June 24, 2007
June 24, 2007
June 27, 2007
12.1322.1 - 12.1322.8
Student/Teacher Team Biotechnology/Genetics Workshop Abstract
Cognitive and metacognitive theories regarding learning and teaching emphasize experience and feedback. Combining these techniques in STEM education and teacher professional development is not easy to accomplish. A unique format for delivering science content, teaching lab technique, and providing science teachers with a teaching professional development experience was piloted as part of an NSF diversity in engineering technology grant. A one-week workshop on biotechnology and genetics was created. This paper presents a summary of techniques, participant evaluations, and an overview of planned activities. Sample lab and lecture materials can be obtained from the author. The attendees were high school biology teachers along with one student selected by each teacher to create a learning team. The science and lab technique was new to both the teachers and the students. The team’s goal was to maximize learning. The pair helped each other understand the lecture material and conduct the lab exercises. In-class activities included lecture, lab exercises, media presentations, inter-team discussions, general discussions, study sessions, projects, social events, and team final presentations. These activities created an environment in which the teacher could: learn new science content and lab techniques, directly observe a student learning the same material. This workshop provided opportunities for the teachers to engage in collaborative learning and engage in inquiry-based learning. At the end of each day the science teachers met separately for a debriefing session with the high school science administrators (county level science coordinators). Data were collected by the workshop administrators for evaluation. The teacher’s overall satisfaction rating (OSR) of the workshop was 3.94 out of a possible 4.0. The student OSR was 3.91 out of a possible 4.0. The technique has shown value in simultaneously expanding science teacher’s knowledge and teaching skills and interesting students in STEM careers. The high school administrators and teachers were so impressed with the results of this technique that twice as many science workshops are already scheduled for next summer. The technique is also being expanded to engineering fields.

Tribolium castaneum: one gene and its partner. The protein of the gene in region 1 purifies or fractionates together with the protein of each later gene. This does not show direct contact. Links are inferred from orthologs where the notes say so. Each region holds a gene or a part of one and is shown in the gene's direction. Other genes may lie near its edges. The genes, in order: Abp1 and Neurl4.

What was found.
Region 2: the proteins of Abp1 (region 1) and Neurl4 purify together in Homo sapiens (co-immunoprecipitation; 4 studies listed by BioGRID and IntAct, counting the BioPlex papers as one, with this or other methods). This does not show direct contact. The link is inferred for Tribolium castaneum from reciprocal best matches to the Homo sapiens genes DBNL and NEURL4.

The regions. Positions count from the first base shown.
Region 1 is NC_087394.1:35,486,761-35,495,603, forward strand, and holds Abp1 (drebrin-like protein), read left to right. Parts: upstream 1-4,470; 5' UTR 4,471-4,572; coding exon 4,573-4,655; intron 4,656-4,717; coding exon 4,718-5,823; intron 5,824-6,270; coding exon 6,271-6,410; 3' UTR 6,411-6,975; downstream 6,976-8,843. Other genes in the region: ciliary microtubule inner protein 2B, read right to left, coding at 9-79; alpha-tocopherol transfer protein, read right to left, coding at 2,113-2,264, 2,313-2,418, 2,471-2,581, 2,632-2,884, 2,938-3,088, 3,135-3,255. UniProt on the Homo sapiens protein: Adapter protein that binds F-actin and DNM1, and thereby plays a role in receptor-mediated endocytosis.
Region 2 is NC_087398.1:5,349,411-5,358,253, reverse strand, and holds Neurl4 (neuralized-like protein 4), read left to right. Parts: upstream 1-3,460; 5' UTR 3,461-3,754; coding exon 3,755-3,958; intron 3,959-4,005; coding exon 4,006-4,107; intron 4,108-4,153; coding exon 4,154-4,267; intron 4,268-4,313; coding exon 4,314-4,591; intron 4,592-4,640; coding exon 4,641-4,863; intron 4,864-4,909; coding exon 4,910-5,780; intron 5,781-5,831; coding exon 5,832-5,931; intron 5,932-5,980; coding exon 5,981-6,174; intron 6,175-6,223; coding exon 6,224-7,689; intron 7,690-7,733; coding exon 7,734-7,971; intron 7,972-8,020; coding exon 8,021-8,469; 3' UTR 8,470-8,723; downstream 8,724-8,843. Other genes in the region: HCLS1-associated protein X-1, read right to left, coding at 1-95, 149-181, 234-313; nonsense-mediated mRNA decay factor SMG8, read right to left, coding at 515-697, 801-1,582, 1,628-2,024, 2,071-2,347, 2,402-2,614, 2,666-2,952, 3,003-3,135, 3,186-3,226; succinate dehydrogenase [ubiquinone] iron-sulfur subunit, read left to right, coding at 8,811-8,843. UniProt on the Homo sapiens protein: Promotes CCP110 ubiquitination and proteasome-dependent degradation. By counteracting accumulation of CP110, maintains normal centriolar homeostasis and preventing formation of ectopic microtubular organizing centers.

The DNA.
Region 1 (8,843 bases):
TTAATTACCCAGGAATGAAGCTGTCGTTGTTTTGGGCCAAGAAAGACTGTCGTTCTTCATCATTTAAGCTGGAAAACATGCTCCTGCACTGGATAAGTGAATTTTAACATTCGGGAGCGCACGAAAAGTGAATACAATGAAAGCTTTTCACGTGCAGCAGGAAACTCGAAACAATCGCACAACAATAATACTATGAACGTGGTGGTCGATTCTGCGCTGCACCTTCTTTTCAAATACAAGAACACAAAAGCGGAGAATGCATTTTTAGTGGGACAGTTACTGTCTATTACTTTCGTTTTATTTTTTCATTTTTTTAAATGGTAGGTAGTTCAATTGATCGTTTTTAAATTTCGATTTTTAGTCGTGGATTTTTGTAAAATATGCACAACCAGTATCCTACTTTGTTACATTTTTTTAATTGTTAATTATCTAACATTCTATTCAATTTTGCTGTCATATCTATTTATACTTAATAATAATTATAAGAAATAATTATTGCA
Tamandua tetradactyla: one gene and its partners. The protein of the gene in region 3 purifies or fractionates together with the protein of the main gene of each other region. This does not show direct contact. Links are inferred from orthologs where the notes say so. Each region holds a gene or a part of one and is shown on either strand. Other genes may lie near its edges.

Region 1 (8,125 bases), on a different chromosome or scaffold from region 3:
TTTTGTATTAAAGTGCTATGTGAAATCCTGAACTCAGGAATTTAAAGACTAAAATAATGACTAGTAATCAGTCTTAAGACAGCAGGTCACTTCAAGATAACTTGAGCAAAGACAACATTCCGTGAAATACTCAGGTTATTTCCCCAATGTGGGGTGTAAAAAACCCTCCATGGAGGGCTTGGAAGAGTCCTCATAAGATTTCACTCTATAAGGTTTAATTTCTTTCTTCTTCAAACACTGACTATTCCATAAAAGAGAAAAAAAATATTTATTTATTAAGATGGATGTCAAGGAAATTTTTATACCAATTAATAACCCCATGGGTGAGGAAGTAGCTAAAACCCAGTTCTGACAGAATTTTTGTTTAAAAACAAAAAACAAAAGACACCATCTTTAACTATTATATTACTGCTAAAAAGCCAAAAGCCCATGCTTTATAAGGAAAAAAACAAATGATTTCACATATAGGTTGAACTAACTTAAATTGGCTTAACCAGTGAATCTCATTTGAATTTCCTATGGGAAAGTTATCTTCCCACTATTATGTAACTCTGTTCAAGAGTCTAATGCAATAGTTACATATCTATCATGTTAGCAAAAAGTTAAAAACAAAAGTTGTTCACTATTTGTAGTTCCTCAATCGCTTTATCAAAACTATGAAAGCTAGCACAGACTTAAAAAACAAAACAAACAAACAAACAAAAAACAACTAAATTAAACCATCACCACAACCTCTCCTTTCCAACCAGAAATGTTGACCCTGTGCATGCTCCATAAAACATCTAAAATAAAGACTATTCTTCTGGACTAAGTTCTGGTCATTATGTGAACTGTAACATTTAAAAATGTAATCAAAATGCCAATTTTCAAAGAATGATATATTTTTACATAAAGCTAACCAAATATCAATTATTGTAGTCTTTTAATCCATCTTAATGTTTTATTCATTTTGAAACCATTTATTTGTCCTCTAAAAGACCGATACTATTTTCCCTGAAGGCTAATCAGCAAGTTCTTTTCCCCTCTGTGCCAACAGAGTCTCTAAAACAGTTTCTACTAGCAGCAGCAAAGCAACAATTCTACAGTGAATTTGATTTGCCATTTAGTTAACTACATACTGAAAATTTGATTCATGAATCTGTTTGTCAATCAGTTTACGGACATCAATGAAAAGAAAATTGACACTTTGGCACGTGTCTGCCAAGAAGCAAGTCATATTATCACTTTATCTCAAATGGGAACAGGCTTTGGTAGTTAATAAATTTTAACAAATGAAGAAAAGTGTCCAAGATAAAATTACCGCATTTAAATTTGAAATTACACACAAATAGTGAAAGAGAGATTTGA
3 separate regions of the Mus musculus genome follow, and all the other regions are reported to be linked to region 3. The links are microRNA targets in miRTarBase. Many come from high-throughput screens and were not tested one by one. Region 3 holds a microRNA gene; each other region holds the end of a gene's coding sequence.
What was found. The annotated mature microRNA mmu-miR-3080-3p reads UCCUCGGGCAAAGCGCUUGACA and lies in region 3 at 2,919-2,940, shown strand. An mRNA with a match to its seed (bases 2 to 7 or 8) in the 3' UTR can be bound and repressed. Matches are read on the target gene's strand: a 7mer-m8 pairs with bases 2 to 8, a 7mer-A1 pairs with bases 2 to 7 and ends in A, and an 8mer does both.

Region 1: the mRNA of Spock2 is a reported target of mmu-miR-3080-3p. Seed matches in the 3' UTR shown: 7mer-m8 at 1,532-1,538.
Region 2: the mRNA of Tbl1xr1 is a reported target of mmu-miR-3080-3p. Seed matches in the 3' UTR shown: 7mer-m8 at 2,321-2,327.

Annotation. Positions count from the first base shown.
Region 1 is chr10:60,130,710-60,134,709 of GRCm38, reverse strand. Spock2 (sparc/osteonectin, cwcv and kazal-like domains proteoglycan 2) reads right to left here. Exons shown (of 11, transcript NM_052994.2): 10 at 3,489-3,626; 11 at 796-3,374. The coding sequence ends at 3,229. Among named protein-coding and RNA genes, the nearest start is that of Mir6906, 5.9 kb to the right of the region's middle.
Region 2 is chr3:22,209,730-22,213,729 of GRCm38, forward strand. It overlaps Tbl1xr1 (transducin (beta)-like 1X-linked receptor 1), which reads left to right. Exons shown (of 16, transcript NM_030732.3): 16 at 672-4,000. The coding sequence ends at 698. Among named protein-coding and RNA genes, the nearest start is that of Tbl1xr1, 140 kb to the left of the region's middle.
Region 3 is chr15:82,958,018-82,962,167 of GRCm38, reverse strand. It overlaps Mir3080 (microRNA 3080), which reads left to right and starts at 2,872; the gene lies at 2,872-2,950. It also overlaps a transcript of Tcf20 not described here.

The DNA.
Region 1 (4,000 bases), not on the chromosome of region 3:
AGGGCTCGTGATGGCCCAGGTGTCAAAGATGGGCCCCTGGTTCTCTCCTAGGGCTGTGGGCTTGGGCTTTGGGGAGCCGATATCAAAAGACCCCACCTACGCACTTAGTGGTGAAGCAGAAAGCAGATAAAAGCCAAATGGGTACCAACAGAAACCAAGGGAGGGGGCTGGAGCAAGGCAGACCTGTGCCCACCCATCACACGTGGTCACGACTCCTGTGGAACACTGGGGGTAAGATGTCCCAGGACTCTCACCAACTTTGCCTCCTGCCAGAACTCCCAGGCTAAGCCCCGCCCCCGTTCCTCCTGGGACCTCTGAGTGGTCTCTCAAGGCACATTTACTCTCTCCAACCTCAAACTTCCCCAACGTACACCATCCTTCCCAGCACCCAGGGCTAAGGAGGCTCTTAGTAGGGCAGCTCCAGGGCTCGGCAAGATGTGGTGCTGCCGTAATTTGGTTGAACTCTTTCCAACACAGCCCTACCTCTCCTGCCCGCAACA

The National Science Foundation funded a grant entitled “Diversity in Engineering Technology Education”. The grant’s principle investigator was Dr. Stephen Kuyeth in the Engineering Technology (ET) Department of the University of North Carolina at Charlotte (UNCC). The grant created a venue in which the ET department coordinated with regional community colleges and high schools to create a tiered team to conduct activities designed to increase high school student’s interest in science, technology, engineering, and mathematics (STEM) and engineering technology. Some of the activities included inter and intra school competitions with robots, trebuchets, and school team performance on the annual Junior Engineering and Technology (JETs) exam. The community colleges worked with the high schools in their service areas to provide mentoring and guidance for both the students and the teachers (few of whom knew much about the JETs exam or building robots, etc.). The author and the author’s school participated in these activities.
Cox, V., & Ross, M. B., & EssexFraser, P. (2007, June), Student/Teacher Team Biotechnology/Genetics Workshop Paper presented at 2007 Annual Conference & Exposition, Honolulu, Hawaii. https://peer.asee.org/2693
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